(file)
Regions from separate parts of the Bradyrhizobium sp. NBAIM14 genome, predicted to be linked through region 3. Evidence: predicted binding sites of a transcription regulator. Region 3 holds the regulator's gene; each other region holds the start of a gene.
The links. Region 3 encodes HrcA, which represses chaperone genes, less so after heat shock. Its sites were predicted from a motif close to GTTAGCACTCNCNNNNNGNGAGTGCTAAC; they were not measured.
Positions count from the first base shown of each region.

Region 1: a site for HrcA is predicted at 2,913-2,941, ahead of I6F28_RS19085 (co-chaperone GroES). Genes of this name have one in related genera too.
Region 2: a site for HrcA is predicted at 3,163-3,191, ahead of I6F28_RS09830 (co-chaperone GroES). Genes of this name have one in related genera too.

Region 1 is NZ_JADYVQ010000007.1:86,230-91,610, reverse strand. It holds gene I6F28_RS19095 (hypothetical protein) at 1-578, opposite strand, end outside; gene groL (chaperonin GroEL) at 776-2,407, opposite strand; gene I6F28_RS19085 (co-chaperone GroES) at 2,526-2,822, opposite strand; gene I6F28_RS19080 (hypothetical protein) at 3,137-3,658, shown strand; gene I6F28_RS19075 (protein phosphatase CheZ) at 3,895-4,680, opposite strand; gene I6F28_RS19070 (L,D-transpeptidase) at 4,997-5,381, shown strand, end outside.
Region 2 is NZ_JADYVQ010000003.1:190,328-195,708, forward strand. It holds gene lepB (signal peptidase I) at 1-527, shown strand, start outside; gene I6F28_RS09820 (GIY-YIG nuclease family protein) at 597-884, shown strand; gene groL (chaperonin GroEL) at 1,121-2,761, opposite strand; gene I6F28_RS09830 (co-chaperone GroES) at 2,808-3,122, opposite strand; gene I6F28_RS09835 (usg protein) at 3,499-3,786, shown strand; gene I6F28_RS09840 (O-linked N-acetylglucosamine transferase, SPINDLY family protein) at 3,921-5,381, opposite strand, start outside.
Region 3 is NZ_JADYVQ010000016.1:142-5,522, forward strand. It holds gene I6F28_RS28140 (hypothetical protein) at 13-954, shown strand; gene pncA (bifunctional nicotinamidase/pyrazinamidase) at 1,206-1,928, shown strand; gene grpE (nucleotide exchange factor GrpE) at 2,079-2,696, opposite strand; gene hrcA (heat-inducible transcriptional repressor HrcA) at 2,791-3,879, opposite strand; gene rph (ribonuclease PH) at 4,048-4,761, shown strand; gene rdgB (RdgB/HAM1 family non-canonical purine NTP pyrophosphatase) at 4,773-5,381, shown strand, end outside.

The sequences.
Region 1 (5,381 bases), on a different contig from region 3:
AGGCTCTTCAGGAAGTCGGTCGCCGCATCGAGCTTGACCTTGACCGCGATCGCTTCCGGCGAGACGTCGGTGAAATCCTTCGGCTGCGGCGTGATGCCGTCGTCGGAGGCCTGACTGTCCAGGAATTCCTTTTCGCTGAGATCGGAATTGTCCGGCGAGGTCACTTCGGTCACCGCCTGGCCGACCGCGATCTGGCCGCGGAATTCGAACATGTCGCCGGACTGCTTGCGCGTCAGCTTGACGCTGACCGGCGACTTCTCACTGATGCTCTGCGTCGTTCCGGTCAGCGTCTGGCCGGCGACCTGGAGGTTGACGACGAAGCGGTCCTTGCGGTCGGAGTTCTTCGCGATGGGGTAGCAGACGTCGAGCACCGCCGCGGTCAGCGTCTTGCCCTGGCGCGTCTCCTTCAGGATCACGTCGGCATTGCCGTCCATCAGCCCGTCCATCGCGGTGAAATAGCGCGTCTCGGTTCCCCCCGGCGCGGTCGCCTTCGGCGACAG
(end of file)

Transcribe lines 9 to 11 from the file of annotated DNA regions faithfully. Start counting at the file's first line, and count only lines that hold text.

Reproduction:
The sequences.
Region 1 (5,381 bases), on a different contig from region 3:
AGGCTCTTCAGGAAGTCGGTCGCCGCATCGAGCTTGACCTTGACCGCGATCGCTTCCGGCGAGACGTCGGTGAAATCCTTCGGCTGCGGCGTGATGCCGTCGTCGGAGGCCTGACTGTCCAGGAATTCCTTTTCGCTGAGATCGGAATTGTCCGGCGAGGTCACTTCGGTCACCGCCTGGCCGACCGCGATCTGGCCGCGGAATTCGAACATGTCGCCGGACTGCTTGCGCGTCAGCTTGACGCTGACCGGCGACTTCTCACTGATGCTCTGCGTCGTTCCGGTCAGCGTCTGGCCGGCGACCTGGAGGTTGACGACGAAGCGGTCCTTGCGGTCGGAGTTCTTCGCGATGGGGTAGCAGACGTCGAGCACCGCCGCGGTCAGCGTCTTGCCCTGGCGCGTCTCCTTCAGGATCACGTCGGCATTGCCGTCCATCAGCCCGTCCATCGCGGTGAAATAGCGCGTCTCGGTTCCCCCCGGCGCGGTCGCCTTCGGCGACAG